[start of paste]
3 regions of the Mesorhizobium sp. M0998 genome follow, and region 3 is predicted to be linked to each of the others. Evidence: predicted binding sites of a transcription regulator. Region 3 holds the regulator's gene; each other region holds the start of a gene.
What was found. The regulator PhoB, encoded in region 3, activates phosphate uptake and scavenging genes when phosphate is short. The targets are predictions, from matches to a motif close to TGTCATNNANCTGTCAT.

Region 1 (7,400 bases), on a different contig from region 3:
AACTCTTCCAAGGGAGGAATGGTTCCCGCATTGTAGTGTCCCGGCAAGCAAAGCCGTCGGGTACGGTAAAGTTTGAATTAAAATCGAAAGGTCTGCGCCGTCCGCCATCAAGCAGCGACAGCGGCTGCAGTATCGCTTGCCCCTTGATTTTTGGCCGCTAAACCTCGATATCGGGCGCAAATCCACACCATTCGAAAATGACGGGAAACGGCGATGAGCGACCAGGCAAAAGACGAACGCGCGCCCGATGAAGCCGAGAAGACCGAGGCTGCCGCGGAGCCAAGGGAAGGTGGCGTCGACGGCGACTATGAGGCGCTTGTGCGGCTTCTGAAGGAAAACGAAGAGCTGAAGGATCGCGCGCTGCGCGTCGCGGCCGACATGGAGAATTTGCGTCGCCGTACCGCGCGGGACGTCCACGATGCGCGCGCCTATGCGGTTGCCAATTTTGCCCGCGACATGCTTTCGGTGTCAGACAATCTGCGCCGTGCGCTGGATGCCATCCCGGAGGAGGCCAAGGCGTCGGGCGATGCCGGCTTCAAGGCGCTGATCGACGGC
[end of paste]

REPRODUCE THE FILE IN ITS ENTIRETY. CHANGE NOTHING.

3 regions of the Mesorhizobium sp. M0998 genome follow, and region 3 is predicted to be linked to each of the others. Evidence: predicted binding sites of a transcription regulator. Region 3 holds the regulator's gene; each other region holds the start of a gene.
What was found. The regulator PhoB, encoded in region 3, activates phosphate uptake and scavenging genes when phosphate is short. The targets are predictions, from matches to a motif close to TGTCATNNANCTGTCAT.

Region 1 (7,400 bases), on a different contig from region 3:
AACTCTTCCAAGGGAGGAATGGTTCCCGCATTGTAGTGTCCCGGCAAGCAAAGCCGTCGGGTACGGTAAAGTTTGAATTAAAATCGAAAGGTCTGCGCCGTCCGCCATCAAGCAGCGACAGCGGCTGCAGTATCGCTTGCCCCTTGATTTTTGGCCGCTAAACCTCGATATCGGGCGCAAATCCACACCATTCGAAAATGACGGGAAACGGCGATGAGCGACCAGGCAAAAGACGAACGCGCGCCCGATGAAGCCGAGAAGACCGAGGCTGCCGCGGAGCCAAGGGAAGGTGGCGTCGACGGCGACTATGAGGCGCTTGTGCGGCTTCTGAAGGAAAACGAAGAGCTGAAGGATCGCGCGCTGCGCGTCGCGGCCGACATGGAGAATTTGCGTCGCCGTACCGCGCGGGACGTCCACGATGCGCGCGCCTATGCGGTTGCCAATTTTGCCCGCGACATGCTTTCGGTGTCAGACAATCTGCGCCGTGCGCTGGATGCCATCCCGGAGGAGGCCAAGGCGTCGGGCGATGCCGGCTTCAAGGCGCTGATCGACGGC